Visiting Pere Lachaise In Paris – The World’s Most Star-Studded Cemetery!

Welcome To Paris’ Most Famous Cemetery…

I’ve been to Paris at least a dozen times – yet this was the first time I’d ever set foot inside the iconic Père Lachaise Cemetery, which is the largest cemetery in Paris. With more than 3.5 million visitors annually, it is also the most visited necropolis in the world.

In 2019, before the world shut down, I got the chance to explore – and yes, get lost – inside the most star-studded cemetery in the world.

I was surprised with how packed it was, yet how well laid out as well – and any smart person would buy a map to find all of the famous graves there….of course, I didn’t…

Still, the Cemetery is beautifully laid out, with nice cobblestone roads and well-maintained paths along the grave sites:

Here’s a bit of history before we go exploring:

The cemetery of Père Lachaise opened in 1804, and takes its name from the confessor to Louis XIV, Père François de la Chaise (1624–1709), who lived in the Jesuit house rebuilt during 1682 on the site of the chapel.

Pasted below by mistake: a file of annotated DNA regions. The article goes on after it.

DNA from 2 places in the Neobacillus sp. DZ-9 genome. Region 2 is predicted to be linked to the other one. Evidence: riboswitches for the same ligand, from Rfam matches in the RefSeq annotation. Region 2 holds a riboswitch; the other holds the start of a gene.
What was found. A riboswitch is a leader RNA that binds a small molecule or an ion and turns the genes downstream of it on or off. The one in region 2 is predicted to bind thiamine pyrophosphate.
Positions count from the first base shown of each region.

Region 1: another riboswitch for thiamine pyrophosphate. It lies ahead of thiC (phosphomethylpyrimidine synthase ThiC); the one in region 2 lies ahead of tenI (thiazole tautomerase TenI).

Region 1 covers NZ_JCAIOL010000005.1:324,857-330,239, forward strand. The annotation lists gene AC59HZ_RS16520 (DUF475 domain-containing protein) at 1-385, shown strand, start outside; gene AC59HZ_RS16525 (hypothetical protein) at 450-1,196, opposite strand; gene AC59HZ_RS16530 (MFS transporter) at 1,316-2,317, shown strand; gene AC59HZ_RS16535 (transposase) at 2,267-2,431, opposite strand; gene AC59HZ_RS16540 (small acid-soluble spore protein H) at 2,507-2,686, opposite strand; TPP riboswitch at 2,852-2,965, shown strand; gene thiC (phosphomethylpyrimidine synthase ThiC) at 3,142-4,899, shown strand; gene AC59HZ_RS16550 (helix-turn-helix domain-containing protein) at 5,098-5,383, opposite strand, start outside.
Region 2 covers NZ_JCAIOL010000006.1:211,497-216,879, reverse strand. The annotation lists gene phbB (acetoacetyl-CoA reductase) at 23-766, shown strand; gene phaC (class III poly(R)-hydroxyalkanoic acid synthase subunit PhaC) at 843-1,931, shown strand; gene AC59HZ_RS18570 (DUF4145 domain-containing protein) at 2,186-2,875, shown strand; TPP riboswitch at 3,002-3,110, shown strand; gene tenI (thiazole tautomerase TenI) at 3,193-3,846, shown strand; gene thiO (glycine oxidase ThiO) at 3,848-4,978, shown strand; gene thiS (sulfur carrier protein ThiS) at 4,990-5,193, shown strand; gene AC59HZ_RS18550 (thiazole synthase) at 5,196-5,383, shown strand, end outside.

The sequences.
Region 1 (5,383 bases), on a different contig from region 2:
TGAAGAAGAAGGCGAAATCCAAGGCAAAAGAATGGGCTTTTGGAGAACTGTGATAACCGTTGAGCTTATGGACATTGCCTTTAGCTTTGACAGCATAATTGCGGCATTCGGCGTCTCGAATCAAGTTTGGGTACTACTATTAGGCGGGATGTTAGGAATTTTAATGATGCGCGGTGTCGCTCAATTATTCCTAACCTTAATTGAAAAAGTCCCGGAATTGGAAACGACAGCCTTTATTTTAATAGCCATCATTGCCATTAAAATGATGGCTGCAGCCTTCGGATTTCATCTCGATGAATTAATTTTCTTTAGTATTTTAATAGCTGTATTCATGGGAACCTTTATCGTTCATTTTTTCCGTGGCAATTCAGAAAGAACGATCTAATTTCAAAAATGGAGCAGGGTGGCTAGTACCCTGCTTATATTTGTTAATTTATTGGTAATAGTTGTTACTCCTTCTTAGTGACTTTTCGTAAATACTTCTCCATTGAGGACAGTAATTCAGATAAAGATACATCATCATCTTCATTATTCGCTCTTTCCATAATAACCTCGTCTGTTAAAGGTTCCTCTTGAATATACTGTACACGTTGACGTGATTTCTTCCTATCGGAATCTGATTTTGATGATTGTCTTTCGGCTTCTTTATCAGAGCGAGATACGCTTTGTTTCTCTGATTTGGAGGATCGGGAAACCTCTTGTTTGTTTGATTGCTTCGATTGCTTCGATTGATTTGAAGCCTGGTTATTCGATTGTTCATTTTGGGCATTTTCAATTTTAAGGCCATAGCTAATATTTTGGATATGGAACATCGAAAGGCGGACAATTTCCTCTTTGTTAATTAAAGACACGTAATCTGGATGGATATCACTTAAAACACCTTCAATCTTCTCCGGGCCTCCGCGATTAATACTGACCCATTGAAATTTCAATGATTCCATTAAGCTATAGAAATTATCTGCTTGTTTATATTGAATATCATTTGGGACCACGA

Callas, Colette and Chopin Too…

As I said, this cemetery is filled with famous people….Singer Marias Callas is buried here, as is the iconic French Author Colette as well as Polish Composer/Pianist Chopin:

I found the grave for French Novelist Marcel Proust – as well as fellow Author Honore de Balzac:

I also shot a short video of the cemetary as I walked among the tombstones and shrines, with one specific grave site in mind:

Edith Piaf was a French national treasure, and I wanted to pay my respects before heading for perhaps the most famous gravesite here – that of The Doors Lead Singer and Songwriter, Jim Morrison…here is what it’s like to approach it…

As you saw from my video, the location is very nondescript – no special signs of any kind, and the site itself is modest, with the exception of the material left by fans:

People were quiet and respectful here – just as they were in all parts of the cemetery.

Père Lachaise is still an operating cemetery and accepting new burials – as you can see, Composer Michel Legrand was just buried here a few years ago:

The grave sites at Père Lachaise range from simple headstones to oversized monuments. Wikipedia notes that many of the tombs are the size and shape of a telephone booth, with just enough space for a mourner to step inside, kneel to say a prayer, and leave some flowers.